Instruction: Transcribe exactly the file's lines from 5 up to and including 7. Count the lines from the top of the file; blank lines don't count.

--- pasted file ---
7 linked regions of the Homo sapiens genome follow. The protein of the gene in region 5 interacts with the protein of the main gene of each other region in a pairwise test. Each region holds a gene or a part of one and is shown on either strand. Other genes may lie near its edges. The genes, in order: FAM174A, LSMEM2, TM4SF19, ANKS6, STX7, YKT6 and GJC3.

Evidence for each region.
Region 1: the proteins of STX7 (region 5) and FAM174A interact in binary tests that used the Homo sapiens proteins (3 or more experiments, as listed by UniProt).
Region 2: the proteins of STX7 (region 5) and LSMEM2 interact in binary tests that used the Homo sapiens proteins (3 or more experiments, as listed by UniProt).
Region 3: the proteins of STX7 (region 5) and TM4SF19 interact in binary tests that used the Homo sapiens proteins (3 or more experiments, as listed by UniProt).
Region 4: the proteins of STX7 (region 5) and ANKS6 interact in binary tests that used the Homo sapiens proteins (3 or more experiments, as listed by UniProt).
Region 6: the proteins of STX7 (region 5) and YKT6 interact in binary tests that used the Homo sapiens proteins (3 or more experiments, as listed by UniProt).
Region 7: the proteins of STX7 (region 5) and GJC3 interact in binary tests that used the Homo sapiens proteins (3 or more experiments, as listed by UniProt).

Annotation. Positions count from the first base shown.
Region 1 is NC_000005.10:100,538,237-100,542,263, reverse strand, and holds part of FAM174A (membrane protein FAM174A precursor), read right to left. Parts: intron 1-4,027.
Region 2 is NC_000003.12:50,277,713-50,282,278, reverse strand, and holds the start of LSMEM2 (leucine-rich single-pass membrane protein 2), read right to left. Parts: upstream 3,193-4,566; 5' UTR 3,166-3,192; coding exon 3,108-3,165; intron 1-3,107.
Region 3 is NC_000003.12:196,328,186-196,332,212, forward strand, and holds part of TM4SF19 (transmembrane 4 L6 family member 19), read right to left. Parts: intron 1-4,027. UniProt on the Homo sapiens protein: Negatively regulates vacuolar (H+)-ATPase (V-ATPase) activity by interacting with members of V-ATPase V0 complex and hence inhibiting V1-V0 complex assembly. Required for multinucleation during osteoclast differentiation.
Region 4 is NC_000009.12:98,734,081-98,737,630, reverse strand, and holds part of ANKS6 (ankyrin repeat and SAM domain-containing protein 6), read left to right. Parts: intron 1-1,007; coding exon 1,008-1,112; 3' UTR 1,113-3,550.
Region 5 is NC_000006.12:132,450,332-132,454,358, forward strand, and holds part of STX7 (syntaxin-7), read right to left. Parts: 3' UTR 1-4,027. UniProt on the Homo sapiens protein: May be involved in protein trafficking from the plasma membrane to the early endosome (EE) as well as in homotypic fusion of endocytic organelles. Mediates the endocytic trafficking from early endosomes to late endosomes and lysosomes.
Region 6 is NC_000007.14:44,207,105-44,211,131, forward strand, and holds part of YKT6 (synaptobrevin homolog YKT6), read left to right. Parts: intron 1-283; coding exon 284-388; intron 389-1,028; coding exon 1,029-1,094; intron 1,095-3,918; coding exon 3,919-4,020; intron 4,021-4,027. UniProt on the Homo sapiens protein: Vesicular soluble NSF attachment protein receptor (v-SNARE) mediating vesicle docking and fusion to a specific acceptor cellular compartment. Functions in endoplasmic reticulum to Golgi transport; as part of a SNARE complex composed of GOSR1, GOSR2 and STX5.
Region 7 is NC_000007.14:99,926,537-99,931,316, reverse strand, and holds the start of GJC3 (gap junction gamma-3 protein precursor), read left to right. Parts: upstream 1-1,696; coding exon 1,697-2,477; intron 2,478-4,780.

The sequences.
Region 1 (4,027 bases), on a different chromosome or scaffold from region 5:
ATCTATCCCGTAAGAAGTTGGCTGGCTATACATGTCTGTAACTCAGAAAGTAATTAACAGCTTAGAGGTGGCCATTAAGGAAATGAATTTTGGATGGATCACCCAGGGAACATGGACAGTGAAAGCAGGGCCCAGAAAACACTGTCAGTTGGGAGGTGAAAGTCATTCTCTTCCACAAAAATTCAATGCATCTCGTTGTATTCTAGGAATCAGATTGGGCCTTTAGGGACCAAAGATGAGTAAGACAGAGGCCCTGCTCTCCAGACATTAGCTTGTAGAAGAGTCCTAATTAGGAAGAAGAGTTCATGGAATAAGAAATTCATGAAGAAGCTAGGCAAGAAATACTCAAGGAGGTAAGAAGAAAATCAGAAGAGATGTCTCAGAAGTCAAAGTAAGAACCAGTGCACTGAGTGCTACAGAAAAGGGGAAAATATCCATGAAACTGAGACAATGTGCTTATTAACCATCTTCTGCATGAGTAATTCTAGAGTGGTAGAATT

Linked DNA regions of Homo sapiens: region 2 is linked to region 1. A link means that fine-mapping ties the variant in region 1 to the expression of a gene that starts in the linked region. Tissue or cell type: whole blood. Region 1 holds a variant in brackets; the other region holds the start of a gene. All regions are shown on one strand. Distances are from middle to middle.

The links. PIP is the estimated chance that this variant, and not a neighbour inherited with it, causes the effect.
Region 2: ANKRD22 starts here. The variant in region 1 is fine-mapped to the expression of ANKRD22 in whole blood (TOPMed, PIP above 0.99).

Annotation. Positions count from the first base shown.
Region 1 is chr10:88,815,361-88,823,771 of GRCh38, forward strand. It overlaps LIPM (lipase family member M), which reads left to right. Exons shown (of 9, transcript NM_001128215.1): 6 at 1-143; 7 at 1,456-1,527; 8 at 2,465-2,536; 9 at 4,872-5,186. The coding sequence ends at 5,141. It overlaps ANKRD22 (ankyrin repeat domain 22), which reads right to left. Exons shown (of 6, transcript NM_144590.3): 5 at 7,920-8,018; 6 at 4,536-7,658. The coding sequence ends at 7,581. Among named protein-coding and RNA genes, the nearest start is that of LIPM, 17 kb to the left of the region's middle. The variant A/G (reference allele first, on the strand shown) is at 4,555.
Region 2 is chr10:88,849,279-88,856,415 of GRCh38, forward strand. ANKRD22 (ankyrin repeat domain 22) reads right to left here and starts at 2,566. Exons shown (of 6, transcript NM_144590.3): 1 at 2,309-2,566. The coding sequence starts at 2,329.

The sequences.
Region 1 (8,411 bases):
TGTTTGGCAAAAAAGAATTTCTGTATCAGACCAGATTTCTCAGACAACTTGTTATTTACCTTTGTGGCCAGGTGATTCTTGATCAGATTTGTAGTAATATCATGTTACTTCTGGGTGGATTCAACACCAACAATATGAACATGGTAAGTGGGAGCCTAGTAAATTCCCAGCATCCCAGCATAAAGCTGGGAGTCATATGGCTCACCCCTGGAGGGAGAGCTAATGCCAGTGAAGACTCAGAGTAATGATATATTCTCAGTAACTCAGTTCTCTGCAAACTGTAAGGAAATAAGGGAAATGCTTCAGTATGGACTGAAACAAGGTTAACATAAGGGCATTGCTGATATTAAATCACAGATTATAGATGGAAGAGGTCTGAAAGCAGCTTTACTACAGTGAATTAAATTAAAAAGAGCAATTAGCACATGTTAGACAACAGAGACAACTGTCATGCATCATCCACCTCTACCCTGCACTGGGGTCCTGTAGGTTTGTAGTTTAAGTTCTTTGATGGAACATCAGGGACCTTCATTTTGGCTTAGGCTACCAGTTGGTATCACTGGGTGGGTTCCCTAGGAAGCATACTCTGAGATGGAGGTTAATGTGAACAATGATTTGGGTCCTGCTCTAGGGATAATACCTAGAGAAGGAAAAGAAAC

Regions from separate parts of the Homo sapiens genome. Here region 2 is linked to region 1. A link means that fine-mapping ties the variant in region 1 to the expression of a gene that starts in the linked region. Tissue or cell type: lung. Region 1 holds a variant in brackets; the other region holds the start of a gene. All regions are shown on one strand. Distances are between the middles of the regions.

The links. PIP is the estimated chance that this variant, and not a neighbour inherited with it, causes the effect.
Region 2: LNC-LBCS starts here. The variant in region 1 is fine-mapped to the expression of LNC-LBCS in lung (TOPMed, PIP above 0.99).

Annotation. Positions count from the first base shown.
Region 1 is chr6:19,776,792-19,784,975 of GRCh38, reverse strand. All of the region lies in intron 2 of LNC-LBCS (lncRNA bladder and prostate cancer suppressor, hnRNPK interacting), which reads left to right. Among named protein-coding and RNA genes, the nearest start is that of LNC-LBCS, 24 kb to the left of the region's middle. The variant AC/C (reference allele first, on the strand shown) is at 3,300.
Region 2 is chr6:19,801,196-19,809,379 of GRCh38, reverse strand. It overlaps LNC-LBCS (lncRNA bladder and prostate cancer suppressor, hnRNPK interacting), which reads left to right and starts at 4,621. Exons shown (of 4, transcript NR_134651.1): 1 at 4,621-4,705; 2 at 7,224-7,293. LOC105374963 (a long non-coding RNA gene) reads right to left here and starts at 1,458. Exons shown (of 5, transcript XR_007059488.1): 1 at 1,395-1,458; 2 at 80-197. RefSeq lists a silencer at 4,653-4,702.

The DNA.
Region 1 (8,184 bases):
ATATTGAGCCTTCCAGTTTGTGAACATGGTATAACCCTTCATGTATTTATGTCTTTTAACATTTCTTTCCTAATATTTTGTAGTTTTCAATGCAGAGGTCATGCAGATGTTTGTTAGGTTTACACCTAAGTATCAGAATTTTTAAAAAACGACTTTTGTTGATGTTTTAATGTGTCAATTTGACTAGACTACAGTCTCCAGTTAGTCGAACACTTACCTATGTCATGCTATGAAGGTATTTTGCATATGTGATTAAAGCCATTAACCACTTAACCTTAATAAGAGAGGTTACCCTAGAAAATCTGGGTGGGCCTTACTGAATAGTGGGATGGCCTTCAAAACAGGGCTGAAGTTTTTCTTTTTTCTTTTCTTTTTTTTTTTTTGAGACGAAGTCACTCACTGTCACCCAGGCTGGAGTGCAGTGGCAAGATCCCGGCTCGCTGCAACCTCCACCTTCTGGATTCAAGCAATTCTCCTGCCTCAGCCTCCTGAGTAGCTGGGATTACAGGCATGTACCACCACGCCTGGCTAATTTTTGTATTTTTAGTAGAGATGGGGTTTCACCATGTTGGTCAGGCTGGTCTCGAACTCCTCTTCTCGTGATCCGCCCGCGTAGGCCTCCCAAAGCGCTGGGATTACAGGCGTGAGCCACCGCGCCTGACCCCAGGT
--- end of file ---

Region 3: the proteins of STX7 (region 5) and TM4SF19 interact in binary tests that used the Homo sapiens proteins (3 or more experiments, as listed by UniProt).
Region 4: the proteins of STX7 (region 5) and ANKS6 interact in binary tests that used the Homo sapiens proteins (3 or more experiments, as listed by UniProt).
Region 6: the proteins of STX7 (region 5) and YKT6 interact in binary tests that used the Homo sapiens proteins (3 or more experiments, as listed by UniProt).